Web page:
Electric vehicles amount to a fraction of total U.S. auto sales, but they represent a potentially lucrative market for electric utilities. Still, few have developed strategies to ease their adoption; the availability of public charging infrastructure remains the chicken-or-egg question at the heart of continued market growth. A report written for Seattle’s municipal utility offers a model for ways utilities and regions could progress in efforts to develop potentially carbon-free transportation.
Planning and building out new charging networks isn’t at the top of most utilities’ to-do lists. Many have more immediate problems, including how to integrate the rapid growth in distributed solar and storage systems and addressing their own aging grids. And with plug-in vehicles still only making up 2.1% of U.S. passenger-vehicle sales in 2018, how those cars get charged simply isn’t an issue yet in most regions.
But this could be just the time to begin getting plans in order, because the 2.1% is expected to grow very quickly. For perspective, the market for plug-in EVs didn’t even exist prior to 2010, though hybrid EVs, such as the original Toyota Prius, have been around much longer. In nine years, it’s grown to more than 1.18 million of the vehicles on U.S. roads. And more than 149,000 plug-in vehicles were sold in the first half of this year, a 23% hike over 2018’s first-half figures.
This growth rate is motivating Seattle City Light’s interest in preparing for a surge in demand for new charging options. There are now approximately 8,000 EVs registered in the utility’s service territory, making it one of the top metro areas outside California for plug-in vehicle adoption.
The utility began investigating the potential impact of new charging equipment in 2015 with a study conducted by the energy-advisory group E3 Consulting. Research found a net benefit to the utility of $1,250 per passenger EV, over its lifetime, thanks to increased electricity sales. Electrified buses and other heavy-duty vehicles would also provide a bottom-line boost. Researchers also found the city’s existing distribution network could handle most of this added load.
Since that time, Seattle has moved to support EV market growth. King County Metro Transit, which already operates 11 all-electric buses, plans to buy 120 more by the end of next year, and the city has set a goal to have 30% of all light-duty vehicles operate under electric power by 2030.
Realizing random expansion in the EV market could lead to operational and customer service breakdowns, the utility contacted Rocky Mountain Institute (RMI) to help them develop a strategy to realize their vision.
RMI researchers based their findings on a framework of values developed with the utility that emphasized the need to make the most of existing grid infrastructure, maximize greenhouse gas reductions and ensure equity in access to clean transportation options. High-level recommendations that follow from this framework include:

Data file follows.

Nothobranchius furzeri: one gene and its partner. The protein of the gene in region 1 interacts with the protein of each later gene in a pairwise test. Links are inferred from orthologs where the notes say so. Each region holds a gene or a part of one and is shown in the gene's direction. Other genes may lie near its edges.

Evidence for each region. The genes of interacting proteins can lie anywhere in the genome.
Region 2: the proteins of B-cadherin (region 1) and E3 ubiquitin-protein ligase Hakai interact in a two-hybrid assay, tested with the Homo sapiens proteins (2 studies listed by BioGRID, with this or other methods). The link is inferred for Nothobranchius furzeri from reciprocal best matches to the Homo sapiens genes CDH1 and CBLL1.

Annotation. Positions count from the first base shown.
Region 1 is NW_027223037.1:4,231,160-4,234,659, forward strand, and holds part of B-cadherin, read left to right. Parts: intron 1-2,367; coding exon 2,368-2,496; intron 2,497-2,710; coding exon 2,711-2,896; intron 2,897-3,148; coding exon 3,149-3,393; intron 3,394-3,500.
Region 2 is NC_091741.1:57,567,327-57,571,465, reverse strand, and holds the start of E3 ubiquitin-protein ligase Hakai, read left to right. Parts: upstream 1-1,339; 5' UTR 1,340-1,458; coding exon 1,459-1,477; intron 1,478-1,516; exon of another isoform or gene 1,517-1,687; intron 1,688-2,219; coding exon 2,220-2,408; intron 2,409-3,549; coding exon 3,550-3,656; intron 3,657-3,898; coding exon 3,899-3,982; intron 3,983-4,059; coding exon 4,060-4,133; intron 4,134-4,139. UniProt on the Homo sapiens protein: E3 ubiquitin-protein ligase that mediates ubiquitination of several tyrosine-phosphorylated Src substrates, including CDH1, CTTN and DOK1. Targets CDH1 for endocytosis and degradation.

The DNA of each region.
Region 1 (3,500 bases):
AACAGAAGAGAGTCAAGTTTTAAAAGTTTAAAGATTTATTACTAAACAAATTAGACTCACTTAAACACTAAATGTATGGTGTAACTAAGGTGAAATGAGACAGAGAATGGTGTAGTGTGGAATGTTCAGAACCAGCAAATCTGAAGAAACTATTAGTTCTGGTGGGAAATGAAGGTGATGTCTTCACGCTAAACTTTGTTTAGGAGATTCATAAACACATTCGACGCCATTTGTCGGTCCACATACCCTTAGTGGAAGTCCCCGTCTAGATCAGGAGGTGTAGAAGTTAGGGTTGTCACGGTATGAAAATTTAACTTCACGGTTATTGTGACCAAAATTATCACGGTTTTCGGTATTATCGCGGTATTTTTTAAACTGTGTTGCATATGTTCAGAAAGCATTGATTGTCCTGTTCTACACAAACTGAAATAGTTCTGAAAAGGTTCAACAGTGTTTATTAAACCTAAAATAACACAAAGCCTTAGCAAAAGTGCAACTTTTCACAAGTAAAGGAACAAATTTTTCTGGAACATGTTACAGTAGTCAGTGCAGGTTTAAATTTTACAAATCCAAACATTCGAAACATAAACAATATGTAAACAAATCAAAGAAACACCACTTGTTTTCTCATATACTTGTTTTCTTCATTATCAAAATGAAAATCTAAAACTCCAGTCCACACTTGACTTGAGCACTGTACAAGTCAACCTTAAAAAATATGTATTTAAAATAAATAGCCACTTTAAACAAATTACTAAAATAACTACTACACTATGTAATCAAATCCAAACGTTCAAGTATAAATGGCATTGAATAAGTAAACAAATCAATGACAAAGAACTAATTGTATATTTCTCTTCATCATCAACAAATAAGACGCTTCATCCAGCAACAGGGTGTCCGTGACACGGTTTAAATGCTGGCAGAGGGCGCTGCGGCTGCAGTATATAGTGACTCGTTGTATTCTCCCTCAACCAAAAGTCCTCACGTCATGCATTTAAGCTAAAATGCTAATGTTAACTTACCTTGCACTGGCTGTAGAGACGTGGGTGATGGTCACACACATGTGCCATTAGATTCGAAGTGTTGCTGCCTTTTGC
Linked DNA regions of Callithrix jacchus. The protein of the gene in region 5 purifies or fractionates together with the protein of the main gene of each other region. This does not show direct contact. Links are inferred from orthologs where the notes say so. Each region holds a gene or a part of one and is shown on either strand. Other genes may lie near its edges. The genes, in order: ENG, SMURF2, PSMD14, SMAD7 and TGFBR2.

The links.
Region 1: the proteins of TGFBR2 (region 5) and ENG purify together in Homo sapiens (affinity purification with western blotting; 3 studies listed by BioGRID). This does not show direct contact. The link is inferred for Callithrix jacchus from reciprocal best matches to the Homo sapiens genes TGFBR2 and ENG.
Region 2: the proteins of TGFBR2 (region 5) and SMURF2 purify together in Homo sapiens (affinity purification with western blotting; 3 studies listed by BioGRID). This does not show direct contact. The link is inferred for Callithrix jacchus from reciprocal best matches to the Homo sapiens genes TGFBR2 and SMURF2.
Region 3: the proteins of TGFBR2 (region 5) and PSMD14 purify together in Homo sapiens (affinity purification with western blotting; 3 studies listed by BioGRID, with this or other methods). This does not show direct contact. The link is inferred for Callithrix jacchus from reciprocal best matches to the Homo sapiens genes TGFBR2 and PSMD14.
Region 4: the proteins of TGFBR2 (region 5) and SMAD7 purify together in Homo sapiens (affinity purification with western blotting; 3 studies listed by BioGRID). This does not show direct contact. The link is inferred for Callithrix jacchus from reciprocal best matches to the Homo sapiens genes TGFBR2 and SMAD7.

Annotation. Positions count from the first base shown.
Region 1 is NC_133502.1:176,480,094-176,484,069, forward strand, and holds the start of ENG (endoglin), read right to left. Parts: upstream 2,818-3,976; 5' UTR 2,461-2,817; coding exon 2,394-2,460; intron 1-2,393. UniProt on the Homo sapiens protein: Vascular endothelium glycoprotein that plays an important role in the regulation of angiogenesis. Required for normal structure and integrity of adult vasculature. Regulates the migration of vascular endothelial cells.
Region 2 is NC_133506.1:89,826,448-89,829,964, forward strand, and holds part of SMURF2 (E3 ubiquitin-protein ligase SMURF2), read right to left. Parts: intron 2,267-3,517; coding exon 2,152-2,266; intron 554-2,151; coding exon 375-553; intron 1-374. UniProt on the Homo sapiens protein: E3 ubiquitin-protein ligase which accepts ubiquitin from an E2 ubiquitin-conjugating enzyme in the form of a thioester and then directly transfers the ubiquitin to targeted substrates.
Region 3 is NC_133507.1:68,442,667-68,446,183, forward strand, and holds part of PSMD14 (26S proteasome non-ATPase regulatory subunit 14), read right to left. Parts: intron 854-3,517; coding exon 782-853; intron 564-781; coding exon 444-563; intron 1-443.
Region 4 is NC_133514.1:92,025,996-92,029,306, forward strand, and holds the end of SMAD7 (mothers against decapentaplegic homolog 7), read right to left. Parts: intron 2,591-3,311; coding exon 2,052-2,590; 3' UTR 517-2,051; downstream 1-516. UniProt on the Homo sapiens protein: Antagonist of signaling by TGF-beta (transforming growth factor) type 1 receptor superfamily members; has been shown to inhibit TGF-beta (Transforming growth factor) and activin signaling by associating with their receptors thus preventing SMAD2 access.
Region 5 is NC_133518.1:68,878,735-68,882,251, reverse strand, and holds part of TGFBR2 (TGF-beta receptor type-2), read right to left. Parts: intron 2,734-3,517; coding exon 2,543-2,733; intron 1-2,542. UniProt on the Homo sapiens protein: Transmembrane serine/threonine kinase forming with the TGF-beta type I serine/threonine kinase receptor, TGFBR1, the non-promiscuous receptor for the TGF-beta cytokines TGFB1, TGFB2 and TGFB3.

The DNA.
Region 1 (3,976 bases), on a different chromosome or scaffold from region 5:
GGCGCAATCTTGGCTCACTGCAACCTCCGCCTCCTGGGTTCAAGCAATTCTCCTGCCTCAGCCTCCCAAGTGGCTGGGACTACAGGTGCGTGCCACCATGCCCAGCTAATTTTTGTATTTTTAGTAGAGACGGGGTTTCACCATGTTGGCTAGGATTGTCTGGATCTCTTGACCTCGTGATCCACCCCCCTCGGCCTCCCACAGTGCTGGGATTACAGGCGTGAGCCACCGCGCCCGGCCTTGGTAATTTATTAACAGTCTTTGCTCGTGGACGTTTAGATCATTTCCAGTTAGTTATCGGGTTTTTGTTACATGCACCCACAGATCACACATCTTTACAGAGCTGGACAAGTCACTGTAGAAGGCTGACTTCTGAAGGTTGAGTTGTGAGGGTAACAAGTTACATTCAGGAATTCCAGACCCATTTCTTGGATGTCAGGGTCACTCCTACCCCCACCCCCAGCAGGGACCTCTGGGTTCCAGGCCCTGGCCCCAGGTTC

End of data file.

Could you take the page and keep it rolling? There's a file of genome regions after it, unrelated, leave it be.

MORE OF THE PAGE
- Investing in charging infrastructure that enables universal access and expands coverage
- Developing new rates and improving customer service for the transportation market
- Preparing for electrification of heavy-duty transportation, including port and ferry activities
Now, Seattle City Light is using RMI’s findings to develop a Transportation Electrification Action Plan to define specific programs and equipment required to support the city’s ambitious EV adoption goals. Of particular concern is the need to address “spot” loads created by charging equipment for transit buses and heavy-duty trucks, which, the report notes, “have a very real potential to overwhelm available capacity and require grid upgrades.”
It’s important to mention that Seattle City Light has a couple advantages in its efforts to promote greater EV use. First, its power mix is already among the country’s least carbon-intensive, with 96% of its electricity (as of 2017) coming from hydro, nuclear and wind resources. Second, as a city-owned utility, it’s able to make direct investments in capital equipment without oversight from state-level utility public utility commissions. Most cities are served by investor-owned utilities (IOUs) overseen by public utility commissions, which can restrict a utility’s ability to pass specific capital investment onto their customers’ bills.
Seattle City Light’s proactive approach to planning for EV market growth still offers lessons for IOUs. Regardless of their regulatory structure, all electricity providers will face similar challenges as falling battery prices make EVs more accessible to all. The Edison Foundation, a research group sponsored by the utility industry, forecasts 18.7 million EVs will be on U.S. roads by 2030, requiring about 9.6 million charge ports. While most charging will be done at home, the group estimates 900,000 public charging ports will be required to keep all those EVs powered. Developing plans to meet those needs now could help position utilities to better serve the one electricity market bound to grow over the coming decades.